Subscribe free to our newsletters via your
. 24/7 Space News .

International team to use Hubble Space Telescope to answer key astronomy questions
by Staff Writers
Exeter, UK (SPX) Aug 23, 2011

An artist's impression of the Jupiter-size extrasolar planet, HD 189733b, being eclipsed by its parent star. ESA, NASA, M. Kornmesser (ESAHubble) and STScI.

An international team of scientists led by the University of Exeter is aiming to answer some of the biggest questions facing astronomy today. The team has secured a large programme of nearly 200 hours on NASA's Hubble Space Telescope to explore the atmospheric conditions of planets outside our solar system, known as exoplanets.

Large programmes on the Hubble Space Telescope have historically led to data sets with a lasting legacy.

The research will focus on 'Hot Jupiters,' which are exoplanets that are similar in size to Jupiter, but with temperatures of 1,000 degrees or more because they orbit so closely to their respective stars. Data gathered using the Hubble Space Telescope will tell us more than ever before about the atmospheric composition of these planets outside our solar system.

By understanding the chemical make-up of exoplanet atmospheres around eight 'hot Jupiters' and perfecting the difficult techniques needed to make these precise measurements, the researchers will also help prepare for future searches for life on exoplanets.

Lead researcher Dr David Sing of the University of Exeter said: "This is one of the biggest exoplanet research programmes ever using the Hubble Space Telescope. It is a major coup for the University of Exeter to have secured such a significant amount of time on the world's best telescope.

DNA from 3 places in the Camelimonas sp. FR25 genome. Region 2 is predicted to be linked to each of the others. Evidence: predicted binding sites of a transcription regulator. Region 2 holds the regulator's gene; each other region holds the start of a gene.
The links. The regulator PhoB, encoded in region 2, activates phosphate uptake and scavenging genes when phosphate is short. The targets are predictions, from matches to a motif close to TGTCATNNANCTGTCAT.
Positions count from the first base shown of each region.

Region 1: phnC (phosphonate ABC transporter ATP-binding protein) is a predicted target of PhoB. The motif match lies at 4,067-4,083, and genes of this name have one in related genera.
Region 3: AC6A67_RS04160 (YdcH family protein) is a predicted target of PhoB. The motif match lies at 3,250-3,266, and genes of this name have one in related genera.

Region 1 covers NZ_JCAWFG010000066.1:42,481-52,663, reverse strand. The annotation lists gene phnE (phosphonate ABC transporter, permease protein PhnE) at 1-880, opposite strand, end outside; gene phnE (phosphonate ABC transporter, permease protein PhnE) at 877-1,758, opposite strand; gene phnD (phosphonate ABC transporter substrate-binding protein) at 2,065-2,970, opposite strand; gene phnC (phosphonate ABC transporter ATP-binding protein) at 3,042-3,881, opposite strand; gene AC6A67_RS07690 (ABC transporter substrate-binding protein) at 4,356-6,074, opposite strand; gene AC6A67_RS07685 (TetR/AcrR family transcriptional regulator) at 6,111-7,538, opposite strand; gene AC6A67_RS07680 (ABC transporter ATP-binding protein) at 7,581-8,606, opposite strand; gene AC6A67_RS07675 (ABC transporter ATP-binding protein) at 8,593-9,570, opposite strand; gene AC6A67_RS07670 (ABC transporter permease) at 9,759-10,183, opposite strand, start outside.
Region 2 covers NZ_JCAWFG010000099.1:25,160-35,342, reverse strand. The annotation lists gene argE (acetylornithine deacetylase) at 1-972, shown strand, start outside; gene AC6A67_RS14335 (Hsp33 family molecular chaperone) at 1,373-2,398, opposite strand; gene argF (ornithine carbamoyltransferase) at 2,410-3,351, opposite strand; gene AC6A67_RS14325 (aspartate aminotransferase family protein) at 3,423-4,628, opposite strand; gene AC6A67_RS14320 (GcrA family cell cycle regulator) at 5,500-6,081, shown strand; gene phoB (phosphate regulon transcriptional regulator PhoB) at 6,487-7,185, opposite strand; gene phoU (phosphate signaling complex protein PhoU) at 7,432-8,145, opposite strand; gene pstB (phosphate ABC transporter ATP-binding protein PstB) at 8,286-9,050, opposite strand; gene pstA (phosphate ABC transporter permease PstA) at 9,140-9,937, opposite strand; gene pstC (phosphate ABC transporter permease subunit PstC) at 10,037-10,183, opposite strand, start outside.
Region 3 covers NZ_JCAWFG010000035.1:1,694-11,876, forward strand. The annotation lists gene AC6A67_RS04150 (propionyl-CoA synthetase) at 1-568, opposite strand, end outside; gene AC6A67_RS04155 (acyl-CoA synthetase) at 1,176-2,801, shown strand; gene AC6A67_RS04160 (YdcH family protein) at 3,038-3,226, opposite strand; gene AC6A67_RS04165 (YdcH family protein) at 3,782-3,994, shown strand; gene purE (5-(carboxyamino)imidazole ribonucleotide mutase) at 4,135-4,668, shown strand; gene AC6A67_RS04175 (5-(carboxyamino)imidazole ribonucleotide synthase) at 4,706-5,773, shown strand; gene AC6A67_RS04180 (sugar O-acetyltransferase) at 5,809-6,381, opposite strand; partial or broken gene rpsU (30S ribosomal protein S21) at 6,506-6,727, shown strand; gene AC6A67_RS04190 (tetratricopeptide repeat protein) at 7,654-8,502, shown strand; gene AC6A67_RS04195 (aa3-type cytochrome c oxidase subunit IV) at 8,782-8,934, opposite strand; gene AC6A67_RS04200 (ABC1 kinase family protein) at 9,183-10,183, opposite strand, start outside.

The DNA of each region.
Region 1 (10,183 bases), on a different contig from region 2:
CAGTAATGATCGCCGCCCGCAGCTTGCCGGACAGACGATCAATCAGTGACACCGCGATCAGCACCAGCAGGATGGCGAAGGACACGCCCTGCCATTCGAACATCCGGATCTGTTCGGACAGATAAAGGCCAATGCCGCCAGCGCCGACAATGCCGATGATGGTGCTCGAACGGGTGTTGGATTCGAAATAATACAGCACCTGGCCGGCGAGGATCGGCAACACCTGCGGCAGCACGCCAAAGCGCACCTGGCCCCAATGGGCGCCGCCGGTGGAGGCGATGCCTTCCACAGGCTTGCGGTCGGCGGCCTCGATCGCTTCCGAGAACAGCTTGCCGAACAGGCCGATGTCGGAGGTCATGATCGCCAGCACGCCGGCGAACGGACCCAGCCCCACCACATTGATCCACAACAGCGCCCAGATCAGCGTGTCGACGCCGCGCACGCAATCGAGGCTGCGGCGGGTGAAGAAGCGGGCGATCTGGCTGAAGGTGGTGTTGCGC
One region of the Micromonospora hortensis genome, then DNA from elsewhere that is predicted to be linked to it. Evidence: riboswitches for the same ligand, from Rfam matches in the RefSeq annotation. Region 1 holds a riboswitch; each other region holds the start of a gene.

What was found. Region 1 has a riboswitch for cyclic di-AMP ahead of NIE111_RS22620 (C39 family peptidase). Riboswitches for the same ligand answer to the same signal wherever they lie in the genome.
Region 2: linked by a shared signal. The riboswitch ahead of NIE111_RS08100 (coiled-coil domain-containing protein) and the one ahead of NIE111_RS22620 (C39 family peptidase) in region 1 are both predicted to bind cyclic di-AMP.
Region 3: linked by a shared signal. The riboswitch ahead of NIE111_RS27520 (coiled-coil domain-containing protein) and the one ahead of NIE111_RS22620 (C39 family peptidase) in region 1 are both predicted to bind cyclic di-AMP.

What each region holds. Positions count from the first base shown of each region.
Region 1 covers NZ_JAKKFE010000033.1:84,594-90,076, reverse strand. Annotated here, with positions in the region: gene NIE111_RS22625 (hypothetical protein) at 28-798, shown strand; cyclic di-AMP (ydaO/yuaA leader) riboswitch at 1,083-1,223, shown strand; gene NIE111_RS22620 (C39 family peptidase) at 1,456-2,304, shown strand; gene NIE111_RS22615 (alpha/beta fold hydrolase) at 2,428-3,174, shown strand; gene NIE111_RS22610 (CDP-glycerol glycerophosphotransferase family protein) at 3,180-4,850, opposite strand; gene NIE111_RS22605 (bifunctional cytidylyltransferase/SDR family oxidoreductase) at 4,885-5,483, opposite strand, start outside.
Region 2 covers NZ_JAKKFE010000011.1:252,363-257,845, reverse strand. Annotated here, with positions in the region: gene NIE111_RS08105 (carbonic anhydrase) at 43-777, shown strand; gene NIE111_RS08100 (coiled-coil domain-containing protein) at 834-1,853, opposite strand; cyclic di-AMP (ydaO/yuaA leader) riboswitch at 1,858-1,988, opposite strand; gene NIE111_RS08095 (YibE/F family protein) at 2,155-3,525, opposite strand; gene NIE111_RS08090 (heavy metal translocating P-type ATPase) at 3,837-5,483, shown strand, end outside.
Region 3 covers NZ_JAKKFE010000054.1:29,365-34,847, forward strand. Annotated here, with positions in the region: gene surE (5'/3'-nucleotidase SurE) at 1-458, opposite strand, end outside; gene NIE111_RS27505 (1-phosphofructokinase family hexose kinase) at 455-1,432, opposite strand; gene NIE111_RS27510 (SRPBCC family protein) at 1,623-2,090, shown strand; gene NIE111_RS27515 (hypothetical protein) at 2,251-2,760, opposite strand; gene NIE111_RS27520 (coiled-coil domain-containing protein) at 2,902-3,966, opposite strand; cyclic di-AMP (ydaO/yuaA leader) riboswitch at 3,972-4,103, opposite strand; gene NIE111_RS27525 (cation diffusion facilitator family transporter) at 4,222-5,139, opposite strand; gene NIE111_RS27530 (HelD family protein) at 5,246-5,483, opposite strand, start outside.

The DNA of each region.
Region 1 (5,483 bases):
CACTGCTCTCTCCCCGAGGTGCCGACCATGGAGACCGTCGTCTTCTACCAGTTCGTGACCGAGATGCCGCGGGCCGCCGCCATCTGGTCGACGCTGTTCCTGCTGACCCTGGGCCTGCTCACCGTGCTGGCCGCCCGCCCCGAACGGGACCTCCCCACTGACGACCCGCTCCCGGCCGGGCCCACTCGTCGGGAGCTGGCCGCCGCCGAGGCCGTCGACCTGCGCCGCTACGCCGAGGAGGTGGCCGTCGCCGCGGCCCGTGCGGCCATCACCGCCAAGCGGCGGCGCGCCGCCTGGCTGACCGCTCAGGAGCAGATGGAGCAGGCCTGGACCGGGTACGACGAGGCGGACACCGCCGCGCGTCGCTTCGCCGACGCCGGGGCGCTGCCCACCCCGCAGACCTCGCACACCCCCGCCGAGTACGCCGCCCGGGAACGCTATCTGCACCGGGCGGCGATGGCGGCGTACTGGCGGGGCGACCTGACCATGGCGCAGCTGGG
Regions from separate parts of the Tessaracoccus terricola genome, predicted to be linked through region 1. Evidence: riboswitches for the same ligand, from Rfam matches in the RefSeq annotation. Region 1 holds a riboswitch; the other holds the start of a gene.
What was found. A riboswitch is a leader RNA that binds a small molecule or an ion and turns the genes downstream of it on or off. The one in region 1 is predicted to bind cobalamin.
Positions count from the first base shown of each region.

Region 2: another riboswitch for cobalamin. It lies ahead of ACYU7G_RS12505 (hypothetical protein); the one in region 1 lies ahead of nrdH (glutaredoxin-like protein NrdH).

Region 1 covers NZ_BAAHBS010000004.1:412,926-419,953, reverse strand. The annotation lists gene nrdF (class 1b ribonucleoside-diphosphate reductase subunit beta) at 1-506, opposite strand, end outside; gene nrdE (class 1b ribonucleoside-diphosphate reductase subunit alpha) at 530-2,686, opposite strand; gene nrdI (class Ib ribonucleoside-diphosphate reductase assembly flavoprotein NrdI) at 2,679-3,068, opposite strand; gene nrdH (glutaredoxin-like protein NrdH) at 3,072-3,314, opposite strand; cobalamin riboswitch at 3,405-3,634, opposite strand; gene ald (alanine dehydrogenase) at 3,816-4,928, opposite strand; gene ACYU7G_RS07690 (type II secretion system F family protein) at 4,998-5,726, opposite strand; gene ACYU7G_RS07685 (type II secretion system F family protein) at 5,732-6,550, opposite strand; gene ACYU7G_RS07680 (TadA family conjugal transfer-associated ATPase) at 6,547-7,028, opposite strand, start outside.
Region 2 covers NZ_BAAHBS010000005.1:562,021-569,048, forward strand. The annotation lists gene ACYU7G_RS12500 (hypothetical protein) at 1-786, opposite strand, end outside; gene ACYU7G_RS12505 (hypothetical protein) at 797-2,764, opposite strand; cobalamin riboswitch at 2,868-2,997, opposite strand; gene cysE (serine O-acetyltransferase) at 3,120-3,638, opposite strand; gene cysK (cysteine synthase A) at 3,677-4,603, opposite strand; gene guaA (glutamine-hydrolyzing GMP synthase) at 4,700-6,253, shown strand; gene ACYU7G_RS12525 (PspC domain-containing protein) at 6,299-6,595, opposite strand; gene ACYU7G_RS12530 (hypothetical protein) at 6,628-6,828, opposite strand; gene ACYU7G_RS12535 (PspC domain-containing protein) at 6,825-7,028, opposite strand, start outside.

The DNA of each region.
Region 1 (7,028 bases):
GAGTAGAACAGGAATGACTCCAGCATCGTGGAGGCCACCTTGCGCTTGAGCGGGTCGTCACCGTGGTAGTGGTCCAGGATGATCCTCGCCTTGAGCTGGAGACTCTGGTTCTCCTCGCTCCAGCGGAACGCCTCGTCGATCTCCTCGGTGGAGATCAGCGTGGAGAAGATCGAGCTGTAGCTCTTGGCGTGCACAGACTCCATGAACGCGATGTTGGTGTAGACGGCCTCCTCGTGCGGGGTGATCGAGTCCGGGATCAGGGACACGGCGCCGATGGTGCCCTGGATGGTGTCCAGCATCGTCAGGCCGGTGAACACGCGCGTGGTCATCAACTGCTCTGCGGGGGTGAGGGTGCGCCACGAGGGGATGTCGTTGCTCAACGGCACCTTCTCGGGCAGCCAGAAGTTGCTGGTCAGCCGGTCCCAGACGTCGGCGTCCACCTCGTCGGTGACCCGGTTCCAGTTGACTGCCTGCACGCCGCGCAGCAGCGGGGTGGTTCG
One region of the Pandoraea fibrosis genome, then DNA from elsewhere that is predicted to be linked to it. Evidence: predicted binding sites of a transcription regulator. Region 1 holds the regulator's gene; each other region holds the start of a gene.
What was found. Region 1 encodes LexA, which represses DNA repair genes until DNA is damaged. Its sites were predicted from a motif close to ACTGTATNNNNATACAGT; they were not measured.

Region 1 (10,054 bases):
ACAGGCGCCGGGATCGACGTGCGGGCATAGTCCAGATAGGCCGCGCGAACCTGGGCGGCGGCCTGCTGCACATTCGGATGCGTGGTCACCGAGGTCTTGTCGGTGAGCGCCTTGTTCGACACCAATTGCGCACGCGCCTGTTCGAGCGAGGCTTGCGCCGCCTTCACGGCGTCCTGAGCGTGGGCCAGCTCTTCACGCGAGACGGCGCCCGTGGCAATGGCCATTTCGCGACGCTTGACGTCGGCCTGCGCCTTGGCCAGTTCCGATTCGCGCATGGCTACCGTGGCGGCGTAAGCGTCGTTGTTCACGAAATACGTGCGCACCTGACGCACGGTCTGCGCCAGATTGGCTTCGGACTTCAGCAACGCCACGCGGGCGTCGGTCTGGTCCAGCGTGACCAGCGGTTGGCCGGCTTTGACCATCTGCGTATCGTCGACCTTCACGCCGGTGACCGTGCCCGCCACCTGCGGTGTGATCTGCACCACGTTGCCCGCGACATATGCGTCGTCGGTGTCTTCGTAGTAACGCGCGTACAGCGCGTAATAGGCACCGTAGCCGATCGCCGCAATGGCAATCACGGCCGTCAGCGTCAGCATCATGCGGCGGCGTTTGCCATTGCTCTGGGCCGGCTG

"Astronomers have now detected hundreds of exoplanets and we now know that some of these planets have extreme environments, unlike anything in our own solar system. Everything we have discovered so far about these planets has been puzzling so I am expecting the unexpected."

The team aims to use the Hubble Space Telescope to detect and understand a mysterious gas in the stratospheres around these planets, causing a similar effect to the ozone layer on Earth. This gas is detectable as it absorbs light from the parent star when the planet passes in front of the star.

In August 2010, two teams - one at the University of Exeter and the other in Florida - developed a new technique, which led to the detection of potassium around a 'Hot Jupiter', giving us the first clues as to why some of these planets appear as black as charcoal in visible light.

The research team, led by the University of Exeter and including scientists from the University of California Santa Cruz, California Institute of Technology (Caltech), University of Arizona, Princeton University, IAP Paris, NASA and Oxford University, will begin its observations in October 2011.

Over the next two years, the researchers will use tools developed at the University of Exeter to analyse the huge amounts of data collected.

The University of Exeter has one of the UK's largest astrophysics groups working in the fields of star formation and exoplanet research.

The group focuses on some of the most fundamental problems in modern astronomy - when do stars and planets form and how does it happen? They conduct observations with the world's leading telescopes and carry out numerical simulations to study young stars, their planet-forming discs, and exoplanets.